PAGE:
Today: Thursday, 6 October 2022 year

Flash floods leave dozens dead north of Kabul

Flash floods leave dozens dead north of Kabul

Afghanistan’s capital city Kabul suffers from floods caused by recent heavy rains. Parwan Province authorities reported more than 30 deaths as a result of the torrential rains.

The heavy weather conditions worsen the local rescue crews’ work. The rescuers are overwhelmed by the devastation caused by the natural disaster. As of Wednesday morning, at least 30 people have been killed and hundreds of houses destroyed by flash floods in northern Afghanistan.

Parwan Province, north of Kabul, was hit by the torrential rains overnight, causing the flash flooding, according to a statement from the Ministry of Disaster Management.

The medical workers confirmed the deaths of several children were among the victims. At least 70 people others were injured during the floods that have destroyed over 300 houses in the provincial capital Shakar.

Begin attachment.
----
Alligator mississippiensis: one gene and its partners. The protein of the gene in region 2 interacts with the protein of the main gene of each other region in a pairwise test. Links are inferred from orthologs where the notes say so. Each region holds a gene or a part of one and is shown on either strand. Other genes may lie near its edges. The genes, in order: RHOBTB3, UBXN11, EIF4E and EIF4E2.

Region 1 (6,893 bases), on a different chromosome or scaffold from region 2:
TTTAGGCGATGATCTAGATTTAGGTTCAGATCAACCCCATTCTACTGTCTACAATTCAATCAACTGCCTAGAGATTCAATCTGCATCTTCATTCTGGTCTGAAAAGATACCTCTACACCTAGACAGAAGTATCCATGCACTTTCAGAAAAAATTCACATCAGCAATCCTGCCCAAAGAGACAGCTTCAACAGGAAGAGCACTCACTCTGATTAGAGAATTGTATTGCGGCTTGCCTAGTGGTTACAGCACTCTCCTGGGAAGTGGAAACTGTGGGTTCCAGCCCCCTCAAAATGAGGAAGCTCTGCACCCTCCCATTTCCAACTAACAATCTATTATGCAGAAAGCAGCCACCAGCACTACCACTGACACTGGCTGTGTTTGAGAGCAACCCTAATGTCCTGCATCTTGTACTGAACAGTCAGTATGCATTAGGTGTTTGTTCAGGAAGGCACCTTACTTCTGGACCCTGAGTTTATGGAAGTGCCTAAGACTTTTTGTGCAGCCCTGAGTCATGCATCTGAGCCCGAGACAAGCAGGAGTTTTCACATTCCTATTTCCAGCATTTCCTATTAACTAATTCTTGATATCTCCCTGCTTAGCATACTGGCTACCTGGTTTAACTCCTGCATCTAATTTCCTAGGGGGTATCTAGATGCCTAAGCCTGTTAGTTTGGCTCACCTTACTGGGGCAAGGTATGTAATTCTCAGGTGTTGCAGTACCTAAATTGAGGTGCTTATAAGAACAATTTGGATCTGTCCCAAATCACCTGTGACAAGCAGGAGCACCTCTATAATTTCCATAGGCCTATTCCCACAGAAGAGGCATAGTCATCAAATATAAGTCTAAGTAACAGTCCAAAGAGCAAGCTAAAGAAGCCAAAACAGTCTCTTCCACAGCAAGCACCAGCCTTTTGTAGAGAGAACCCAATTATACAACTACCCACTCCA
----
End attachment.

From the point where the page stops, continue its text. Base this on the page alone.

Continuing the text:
Abdul Khalil, head of the regional public hospital in the provincial capital Charikar, told Anadolu Agency that at least 45 bodies and over 80 injured people have been brought from various parts of the province.

Rescue teams are looking for bodies buried under hundreds of destroyed homes

Poorly built housing in the Afghani rural areas are particularly prone to collapsing under heavy rain, said a statement of the State Ministry for Disaster Management and Humanitarian Affairs.

The death toll is likely to rise as many people are believed to be trapped under debris of fallen houses in the remote parts of the province. Most of the victims are women and children.

According to the local administration, police force and volunteers are busy in rescue and relief operations in the province. Meanwhile, rescue operations were underway, but provincial authorities said the destruction had overwhelmed the local capacity to help.

Afghanistan was hit by particularly severe flash floods in the spring of 2019. As the UN reported, the floods destroyed over 10,000 houses and affected around 180,000 people.